• Christian Martin and myself were delighted when we were asked to make the videos for the Access to Medicine campaign, and we had the privilege of being invited to Les and Claire’s house to interview him on three occasions. Although we were saddened to witness the severe toll that this terrible disease had taken on him, we were at the same time uplifted by his spirit and his dogged determination to push forward a movement that might in the future ensure that others did not suffer the same fate as him.
    His courage, openness and good humour were an inspiration to us, and we feel profoundly grateful to have known him.
    He is a huge loss to his family, but also to the wider world in general.
    Simon, Christian, Jack and Jamie

    Simon Cook 29-09-13 11:17am

  • I was so sorry to read that Les has passed away.  His endeavours gave me some hope when there appeared to be nothing that would help this heart-breaking condition.  Very sadly, my husband passed away in June, after finally being diagnosed last year with MND.  It has been a traumatic year but I always clung to a faint hope that someone, somewhere would come up with a new treatment, but it wasn’t to be.

    I sincerely hope that Les’s campaign will gather strength and that new trials will emerge and will be readily available for those suffering with this dreadful condition.

    I will certainly be following any progress made.

    Joy Cook

    Joy Cook 02-10-13 10:05am

  • He had been diagnosed with Motor Neurone Disease in May 2011.  The final two years of his life were dedicated to a campaign he founded to improve access to medicines for people with rare and life threatening illnesses on which I was privileged to work with him.  ‘Empower: Access to Medicine’ has been supported and championed by a range of high profile figures in politics, academia and medicine including his MP, Geoffrey Clifton-Brown, Professor Sir Peter Lachmann, the Government’s Life Sciences Adviser George Freeman MP, Shadow Health Secretary for Health Andy Burnham MP and Lord Saatchi.  This summer Les created the Halpin Protocol, a proposed blueprint framework for a system of legal indemnities for patients with uncommon, life-threatening diseases and this is now subject to consultation.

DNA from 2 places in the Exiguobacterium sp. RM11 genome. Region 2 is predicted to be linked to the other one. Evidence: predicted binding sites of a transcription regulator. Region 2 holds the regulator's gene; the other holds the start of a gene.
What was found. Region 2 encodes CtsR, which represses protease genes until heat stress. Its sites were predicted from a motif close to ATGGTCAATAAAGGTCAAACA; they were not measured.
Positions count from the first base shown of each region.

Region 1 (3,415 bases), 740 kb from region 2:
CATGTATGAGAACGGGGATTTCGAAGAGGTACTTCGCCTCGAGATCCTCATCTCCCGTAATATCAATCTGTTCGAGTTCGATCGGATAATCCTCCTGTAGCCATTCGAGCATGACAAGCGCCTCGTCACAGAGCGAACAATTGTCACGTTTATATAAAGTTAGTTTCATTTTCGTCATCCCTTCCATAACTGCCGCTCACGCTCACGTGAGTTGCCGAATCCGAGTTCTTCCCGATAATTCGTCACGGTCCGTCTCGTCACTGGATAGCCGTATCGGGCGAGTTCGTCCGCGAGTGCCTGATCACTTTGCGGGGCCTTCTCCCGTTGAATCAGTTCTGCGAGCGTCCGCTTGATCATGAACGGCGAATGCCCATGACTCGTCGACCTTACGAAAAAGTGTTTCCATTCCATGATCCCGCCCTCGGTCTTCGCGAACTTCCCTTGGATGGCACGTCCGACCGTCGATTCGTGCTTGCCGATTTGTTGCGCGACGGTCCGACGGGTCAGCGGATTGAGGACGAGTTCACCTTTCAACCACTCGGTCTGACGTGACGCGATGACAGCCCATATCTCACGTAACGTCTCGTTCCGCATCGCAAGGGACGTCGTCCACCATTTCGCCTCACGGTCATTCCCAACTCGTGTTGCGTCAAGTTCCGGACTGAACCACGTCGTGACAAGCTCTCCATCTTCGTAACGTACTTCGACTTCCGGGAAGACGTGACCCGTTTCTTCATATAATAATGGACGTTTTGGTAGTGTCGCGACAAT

We first met Les through Damian Crowe of Obilisk, one of the companies in which Les invested, and still is one of our clients.  An enquiring mind by nature,  he had carried out extensive research into his illness and was shocked to discover that no new drug had been developed for MND since Riluzole, over 20 years previously.  This was due to a number of factors:  lack of drug development generally for rare and life threatening illnesses,  a cumbersome and slow drug development system and a general reluctance for doctors to prescribe drugs at trial stage or developed for other illness because of the threat of litigation.  There is also a reluctance to publish drug trials – information that could be shared for the benefit of more people and speed up the R and D process.  As a statistician, Les was clear that the risk ratio of a terminally ill patient was vastly different to the norm .  He and many others in his position would be willing to take controlled risk, under the guidance of a doctor, if it would benefit future generations suffering similar illnesses.  He had the notion of a campaign but didn’t know how to go about getting it heard by the right people – the policy makers, politicians and academics who could push this up the policy agenda and influence legislative change.  And that’s where we could help.

    In the past two years Les has taken this issue further than it has ever been taken before by any other campaigners.  His sheer drive and clarity and the effortless way he could articulate the issue while so obviously afflicted himself caught the imagination of a whole range of key influencers, from his local MP to John Humphreys on the Radio 4 programme.  I was there the day we recorded that interview – Les by then almost paralysed and only able to speak with the help of a ventilator.  His body may have been failing him but his mind was as clear and focused as ever.

    Les had a magnetic charm and he and his wife Claire were a close and effective team.  They allowed strangers into their home to meet with them and interview them because Les knew that his personal involvement was integral to the campaign moving forward.  And he was treated with huge dignity by everyone who met him, all of whom recognized what an amazing man he was

    Motor Neurone Disease is a devastating illness.  Les was clear right to the end that he wanted his legacy to be the implementation of the Halpin Protocol.  It is our responsibility to help fulfill that legacy and I and my team are proud to do so.

    Jennifer Bryant-Pearson, Chief Executive, JBP PR & Parliamentary Affairs

    Empower 02-10-13 10:31am